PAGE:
by Robert Lewis (October 2022)
Berry Pickers, Andrew Wyeth, 1938
Reality is an artifice, useful for fixing average intellects amid the mirages of a fact. —Stéphane Mallarmé
… a man hears what he wants to hear,
and disregards the rest. —Paul Simon
The first cherry-pickers were instructed to pick only the ripe and ready during the harvest season. Since then, the appellative has come to mean choosing from arguments or points of view to advance an agenda or cause. In op-ed or advocacy journalism, the designation is usually accusative and/or pejorative, referring to “the suppressing of evidence, or singling out data” in the defense or promotion of an opinion or belief. When one journalist accuses the other of cherry-picking, you can be near certain that he/she is also a cherry-picker from the other side of the fence.
Our opinion makers, almost all of whom are quickly forgotten once their time has passed, routinely resort to cherry-picking in staking out their positions. Where the greater truth lies, typically lies outside their concern. For this reason, journalists, however clever and persuasive, are rarely wise. If they were interested in the whole truth and nothing but, they wouldn’t be journalists.
Unlike lawyers who are hired to argue and defend behaviour to which they might be personally opposed, cherry-pickers are fully committed to the perceptions and positions they support and defend; and where the means—cherry-picking—justify the ends, their aim is to convince their readership to think and feel exactly as they do.
In the wide wake of more than a quarter century’s worth of Islamic founded and funded terrorism, journalists, en masse, have been quoting (indicting) the Quran, insisting that it is—at its essence—a manual of war, especially compared to the more ‘benign’ Christian, Jewish, Hindu and Buddhist holy texts.
No wonder many Muslims regard the cherry-picking journalist with the same suspicion and contempt many of us have for lawyers.
Joke: What’s the difference between a dead snake and dead lawyer on the highway? There are skid marks in front of the snake.
Based on their quotidian, Muslims know, as lived experience, that the Quran is much more than the sum of its intolerance citations and wrath directed towards the infidel. Having personally spent ten months of my life traveling and living in Tunisia, Turkey and Morocco, I can unreservedly state that Muslims are more God-fearing (Ten Commandment bound) than Christians/Jews/Buddhists, that, in times of peace, it is safer to travel in the above three countries than in most western countries. If the true value of a religion is revealed in its ability to instill the fear of God—the believer believes trespassing entails very real theological consequences—Islam is by far and away the word’s most successful religion. Would I rather that my car break down in a poor village in a Muslim country than anywhere in Catholic Peru? Categorically, yes.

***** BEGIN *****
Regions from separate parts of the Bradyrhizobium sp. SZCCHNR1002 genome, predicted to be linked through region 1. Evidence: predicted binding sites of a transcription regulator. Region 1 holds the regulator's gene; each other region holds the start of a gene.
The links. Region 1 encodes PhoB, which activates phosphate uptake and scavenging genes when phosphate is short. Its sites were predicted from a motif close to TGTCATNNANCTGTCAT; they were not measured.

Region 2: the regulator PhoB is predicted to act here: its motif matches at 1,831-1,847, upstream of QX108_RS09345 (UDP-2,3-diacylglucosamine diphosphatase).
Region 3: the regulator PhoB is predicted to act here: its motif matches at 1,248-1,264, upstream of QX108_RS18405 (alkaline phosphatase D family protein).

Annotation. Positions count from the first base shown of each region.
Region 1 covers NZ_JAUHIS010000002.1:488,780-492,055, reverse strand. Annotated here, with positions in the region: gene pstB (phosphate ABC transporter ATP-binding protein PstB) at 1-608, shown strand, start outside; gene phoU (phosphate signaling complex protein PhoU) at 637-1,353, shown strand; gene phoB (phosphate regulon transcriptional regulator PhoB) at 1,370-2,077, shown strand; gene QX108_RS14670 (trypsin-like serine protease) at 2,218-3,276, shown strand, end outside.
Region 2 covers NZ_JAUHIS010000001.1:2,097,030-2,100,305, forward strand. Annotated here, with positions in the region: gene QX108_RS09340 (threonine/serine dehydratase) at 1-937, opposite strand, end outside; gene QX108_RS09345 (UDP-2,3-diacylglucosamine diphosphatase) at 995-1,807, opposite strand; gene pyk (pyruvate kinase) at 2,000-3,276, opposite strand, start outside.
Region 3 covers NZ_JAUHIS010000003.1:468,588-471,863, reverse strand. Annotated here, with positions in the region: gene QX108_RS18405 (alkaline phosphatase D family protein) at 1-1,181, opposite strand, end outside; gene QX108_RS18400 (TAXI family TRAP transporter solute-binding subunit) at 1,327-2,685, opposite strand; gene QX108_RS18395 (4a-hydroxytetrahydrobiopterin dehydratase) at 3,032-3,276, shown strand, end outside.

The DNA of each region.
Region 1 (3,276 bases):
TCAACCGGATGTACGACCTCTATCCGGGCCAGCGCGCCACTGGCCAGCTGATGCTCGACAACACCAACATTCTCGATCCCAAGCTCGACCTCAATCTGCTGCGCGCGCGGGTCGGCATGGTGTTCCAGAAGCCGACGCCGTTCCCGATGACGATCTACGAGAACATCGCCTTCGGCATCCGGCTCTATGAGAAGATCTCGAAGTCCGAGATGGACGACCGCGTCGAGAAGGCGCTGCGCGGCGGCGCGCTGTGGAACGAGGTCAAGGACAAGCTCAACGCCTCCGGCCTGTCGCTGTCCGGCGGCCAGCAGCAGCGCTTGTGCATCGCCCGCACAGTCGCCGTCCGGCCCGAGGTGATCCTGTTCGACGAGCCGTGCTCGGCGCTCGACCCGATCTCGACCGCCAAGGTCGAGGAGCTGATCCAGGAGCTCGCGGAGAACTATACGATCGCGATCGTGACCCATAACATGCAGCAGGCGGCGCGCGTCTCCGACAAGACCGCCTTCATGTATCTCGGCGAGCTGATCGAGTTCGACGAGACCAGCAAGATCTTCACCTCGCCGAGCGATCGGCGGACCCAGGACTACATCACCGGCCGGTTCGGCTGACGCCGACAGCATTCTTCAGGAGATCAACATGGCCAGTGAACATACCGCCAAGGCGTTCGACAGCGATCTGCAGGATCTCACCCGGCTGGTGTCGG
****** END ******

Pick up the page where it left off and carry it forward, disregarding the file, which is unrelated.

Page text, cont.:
Should the cherry-picker, for whom there is a direct link between the Quran and Islamic terrorism, be made to account for the millions upon millions of decent, well-intentioned Muslims who go about their day with little else on their minds but paying the rent, raising kids and dressing or undressing for inclement weather? If we agree that good Muslims haven’t accidently lurched or lucked into their goodness, their views must have been shaped by other well-intentioned Muslims who cherry-picked the Quran for good. Which means the Quran can serve both good and evil, a judgment that surely approximates its truth more than either one point of view or the other.
“the taking of one innocent life is like taking all of Mankind … and the saving of one life is like saving all of Mankind” —Holy Qur’an, 5:33.
“Avoid Cruelty and injustice . . . and guard yourselves against miserliness, for this has ruined nations who lived before you.”
“(God) has revealed to me that you should adopt humility so that no one oppresses another.” —Riyadh-us-Salaheen:1589
“All mankind is from Adam and Eve, an Arab has no superiority over a non-Arab nor a non-Arab has any superiority over an Arab. . . Do not, therefore, do injustice to yourselves.” —Prophet Muhammad (s), Last Sermon.